Given the challenges and existential threats that life on Earth is facing today, there are many theorists who argue that the filter rightly belongs between steps 8 and 9 — and that we’re facing it! If we were to assume that this is the common challenge facing all intelligent life, then it’s safe to say that as civilizations grow, so too does their dependence on technology and impact on the natural environment.

If a species cannot become interplanetary before their home planet suffers an ecological disaster, then they are doomed to fail. This echoes arguments made by such luminaries as Stephen Hawking, Elon Musk, and astrophysicists J. Richard Gott and Adam Frank. If humanity doesn’t become an interplanetary species, they argue, then we are doomed to extinction.

What Does This Mean?

As noted already, the implications of either scenario are not good for humanity. If the Great Filter lies in an early stage of species development, it means that just about all life on Earth today has really defied the odds, and human beings are a major exception. This means that life as we know it maxed out its luck a long time ago, and we are likely to go extinct sooner other than later.

If the Filter lies at a later stage, it means that the odds have been in our favor up until now. However, that’s blessed period is now over, and humans face the genuine probability of extinction going forward. In short, humanity is on borrowed time, and the likelihood of “going interplanetary” before a cataclysmic fate claims us are poor.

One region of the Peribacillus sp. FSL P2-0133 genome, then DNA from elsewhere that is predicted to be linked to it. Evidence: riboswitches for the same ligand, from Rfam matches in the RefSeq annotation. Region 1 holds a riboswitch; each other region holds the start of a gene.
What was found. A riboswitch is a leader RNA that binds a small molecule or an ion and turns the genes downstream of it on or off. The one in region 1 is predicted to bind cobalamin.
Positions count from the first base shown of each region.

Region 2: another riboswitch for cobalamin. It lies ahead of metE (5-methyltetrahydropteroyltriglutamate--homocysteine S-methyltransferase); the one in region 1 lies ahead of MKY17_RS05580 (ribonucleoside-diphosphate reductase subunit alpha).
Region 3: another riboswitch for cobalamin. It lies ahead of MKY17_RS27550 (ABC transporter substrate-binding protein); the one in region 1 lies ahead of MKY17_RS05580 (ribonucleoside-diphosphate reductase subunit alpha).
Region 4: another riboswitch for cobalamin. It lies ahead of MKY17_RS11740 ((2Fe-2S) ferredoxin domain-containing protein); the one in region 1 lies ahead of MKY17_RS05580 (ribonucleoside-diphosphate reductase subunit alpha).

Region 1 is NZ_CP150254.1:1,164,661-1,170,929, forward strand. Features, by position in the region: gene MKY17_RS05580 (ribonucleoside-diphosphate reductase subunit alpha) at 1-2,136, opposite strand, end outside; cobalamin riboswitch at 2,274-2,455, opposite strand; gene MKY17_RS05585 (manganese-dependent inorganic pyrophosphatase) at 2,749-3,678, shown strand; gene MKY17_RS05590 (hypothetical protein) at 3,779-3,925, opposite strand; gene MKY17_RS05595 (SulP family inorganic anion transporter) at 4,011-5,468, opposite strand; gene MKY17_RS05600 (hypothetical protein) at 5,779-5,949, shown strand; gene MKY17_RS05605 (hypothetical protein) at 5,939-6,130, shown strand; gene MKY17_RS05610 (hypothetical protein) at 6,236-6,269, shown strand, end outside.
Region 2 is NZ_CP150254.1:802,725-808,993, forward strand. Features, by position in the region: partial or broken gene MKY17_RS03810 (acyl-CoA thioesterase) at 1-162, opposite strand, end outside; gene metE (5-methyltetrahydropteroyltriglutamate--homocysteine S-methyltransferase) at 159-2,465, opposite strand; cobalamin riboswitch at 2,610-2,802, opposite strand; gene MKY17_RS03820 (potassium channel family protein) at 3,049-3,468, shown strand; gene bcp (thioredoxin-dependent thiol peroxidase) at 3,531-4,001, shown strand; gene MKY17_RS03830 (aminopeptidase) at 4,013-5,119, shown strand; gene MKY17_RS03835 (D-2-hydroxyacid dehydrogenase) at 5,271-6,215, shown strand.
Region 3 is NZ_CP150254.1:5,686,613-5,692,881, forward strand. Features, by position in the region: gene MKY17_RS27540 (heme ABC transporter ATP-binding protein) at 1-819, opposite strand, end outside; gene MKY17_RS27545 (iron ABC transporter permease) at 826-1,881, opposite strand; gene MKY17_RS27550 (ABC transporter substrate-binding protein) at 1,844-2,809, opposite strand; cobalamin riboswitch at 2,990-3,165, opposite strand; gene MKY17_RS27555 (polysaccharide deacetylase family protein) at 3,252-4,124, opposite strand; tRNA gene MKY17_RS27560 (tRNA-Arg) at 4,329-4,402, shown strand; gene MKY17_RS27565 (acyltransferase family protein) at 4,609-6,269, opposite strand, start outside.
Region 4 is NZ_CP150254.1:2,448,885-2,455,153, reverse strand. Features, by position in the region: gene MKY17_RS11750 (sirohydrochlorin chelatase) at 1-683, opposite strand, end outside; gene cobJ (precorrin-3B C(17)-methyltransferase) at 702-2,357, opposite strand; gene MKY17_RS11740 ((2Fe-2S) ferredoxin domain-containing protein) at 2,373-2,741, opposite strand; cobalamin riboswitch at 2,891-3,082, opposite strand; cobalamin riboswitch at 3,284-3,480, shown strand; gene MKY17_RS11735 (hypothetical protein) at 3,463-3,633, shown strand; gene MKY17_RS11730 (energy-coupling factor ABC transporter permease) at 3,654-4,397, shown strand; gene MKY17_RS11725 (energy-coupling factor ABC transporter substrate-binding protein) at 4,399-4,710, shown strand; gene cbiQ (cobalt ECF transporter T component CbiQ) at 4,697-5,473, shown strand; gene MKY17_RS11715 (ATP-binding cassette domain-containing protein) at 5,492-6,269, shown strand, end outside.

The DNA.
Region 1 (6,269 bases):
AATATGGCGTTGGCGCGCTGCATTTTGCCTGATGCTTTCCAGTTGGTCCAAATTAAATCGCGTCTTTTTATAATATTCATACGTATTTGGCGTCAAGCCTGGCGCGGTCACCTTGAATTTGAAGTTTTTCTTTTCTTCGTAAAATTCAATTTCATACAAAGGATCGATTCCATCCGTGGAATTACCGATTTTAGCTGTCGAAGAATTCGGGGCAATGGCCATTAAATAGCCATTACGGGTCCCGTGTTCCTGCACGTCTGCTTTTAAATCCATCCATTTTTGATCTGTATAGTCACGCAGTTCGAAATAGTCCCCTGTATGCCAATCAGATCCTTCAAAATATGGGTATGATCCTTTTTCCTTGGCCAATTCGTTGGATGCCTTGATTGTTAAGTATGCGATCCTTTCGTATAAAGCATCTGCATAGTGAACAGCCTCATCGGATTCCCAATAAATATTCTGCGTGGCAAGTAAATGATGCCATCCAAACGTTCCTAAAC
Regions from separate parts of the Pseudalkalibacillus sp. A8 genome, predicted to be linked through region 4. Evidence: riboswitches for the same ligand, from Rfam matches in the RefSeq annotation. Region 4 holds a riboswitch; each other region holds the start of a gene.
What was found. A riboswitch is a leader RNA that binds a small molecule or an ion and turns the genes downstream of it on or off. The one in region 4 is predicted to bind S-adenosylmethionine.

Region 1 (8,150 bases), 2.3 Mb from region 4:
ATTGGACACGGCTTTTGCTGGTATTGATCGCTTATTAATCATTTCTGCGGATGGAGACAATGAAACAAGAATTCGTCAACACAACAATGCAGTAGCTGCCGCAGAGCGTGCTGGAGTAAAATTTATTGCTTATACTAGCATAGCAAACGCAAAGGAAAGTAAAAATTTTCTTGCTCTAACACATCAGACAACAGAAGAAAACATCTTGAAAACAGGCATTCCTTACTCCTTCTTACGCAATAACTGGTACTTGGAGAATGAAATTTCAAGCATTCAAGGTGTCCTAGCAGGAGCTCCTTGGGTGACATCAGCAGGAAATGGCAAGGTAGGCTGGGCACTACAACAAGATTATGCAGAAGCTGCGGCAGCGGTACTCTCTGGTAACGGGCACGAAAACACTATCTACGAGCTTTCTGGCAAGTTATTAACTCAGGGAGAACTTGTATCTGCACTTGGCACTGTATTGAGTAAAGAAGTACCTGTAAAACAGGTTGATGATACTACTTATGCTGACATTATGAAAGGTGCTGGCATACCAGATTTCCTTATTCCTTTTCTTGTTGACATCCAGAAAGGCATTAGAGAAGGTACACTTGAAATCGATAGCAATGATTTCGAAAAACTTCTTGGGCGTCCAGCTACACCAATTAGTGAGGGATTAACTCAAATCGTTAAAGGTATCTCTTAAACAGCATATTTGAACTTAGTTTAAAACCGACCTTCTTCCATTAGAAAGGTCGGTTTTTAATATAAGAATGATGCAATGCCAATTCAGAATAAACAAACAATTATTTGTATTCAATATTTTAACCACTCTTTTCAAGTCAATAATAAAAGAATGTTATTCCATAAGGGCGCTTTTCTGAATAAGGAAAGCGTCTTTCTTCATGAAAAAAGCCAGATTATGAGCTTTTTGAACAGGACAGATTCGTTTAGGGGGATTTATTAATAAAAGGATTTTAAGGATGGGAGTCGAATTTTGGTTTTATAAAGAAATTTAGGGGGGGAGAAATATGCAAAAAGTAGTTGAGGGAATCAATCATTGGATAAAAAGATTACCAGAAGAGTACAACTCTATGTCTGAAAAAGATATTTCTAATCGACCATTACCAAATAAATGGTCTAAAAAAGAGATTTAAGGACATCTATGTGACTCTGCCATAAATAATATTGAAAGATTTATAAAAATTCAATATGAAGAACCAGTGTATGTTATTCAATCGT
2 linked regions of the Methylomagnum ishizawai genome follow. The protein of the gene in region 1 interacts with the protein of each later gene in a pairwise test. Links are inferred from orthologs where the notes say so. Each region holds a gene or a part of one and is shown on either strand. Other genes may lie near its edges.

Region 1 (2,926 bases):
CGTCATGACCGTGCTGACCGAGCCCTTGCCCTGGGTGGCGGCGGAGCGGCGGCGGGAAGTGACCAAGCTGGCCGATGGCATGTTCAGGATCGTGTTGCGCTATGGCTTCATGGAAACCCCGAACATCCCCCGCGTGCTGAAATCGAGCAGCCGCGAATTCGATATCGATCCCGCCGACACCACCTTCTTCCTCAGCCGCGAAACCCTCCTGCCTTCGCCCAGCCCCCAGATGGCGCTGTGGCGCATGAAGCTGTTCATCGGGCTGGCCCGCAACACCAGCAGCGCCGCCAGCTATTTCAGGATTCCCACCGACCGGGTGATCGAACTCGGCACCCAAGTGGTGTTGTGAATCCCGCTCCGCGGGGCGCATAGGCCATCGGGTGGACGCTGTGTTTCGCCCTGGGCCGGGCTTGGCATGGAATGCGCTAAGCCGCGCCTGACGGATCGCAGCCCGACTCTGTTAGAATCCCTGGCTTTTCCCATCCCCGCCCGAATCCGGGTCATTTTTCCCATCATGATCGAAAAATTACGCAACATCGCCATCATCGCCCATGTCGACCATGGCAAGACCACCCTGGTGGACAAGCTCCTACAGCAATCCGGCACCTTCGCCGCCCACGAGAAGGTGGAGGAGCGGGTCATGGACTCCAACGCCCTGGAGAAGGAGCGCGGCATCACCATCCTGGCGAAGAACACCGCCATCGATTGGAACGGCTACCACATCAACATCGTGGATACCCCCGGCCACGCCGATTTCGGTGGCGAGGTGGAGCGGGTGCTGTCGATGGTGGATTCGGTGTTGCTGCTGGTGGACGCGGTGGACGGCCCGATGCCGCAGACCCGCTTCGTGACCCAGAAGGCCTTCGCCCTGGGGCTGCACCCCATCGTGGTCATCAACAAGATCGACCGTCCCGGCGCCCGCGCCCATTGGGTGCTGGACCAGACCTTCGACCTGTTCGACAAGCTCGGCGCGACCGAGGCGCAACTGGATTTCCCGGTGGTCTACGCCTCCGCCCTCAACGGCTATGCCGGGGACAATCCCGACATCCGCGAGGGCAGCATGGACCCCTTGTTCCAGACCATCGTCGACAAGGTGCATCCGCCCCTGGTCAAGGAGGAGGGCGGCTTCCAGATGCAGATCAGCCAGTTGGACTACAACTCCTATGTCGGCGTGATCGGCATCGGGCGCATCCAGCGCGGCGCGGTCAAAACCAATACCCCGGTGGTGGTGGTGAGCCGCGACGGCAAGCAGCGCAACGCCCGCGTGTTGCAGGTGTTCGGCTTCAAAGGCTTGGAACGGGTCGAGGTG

But before anyone thinks this is all doom and gloom, keep in mind that this hypothesis is all about framing possibilities and their implications. It is essentially hypothetical: if life is statistically likely, and if the “Great Silence” is due to an absence of activity, then we can surmise that something is holding life back. On the other hand, who’s to say just how stringent the Filter is?

Is it not possible that there are many other factors involved — such as the limitations of time and space, distance — and that we have barely begun to scratch the surface when it comes to the search for intelligent life? Is the only reason the “Great Silence” is so pervasive is because we haven’t been looking in the right places or for the right “signatures” so far?

Perhaps, and that gives me an idea of what the installment should address: How have we been looking for extraterrestrial intelligence so far? And equally important, should we be casting a wider net (and how)? Stay tuned!



Space/astronomy journalist for Universe Today, SF author, and all around family man!

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Matt Williams

Space/astronomy journalist for Universe Today, SF author, and all around family man!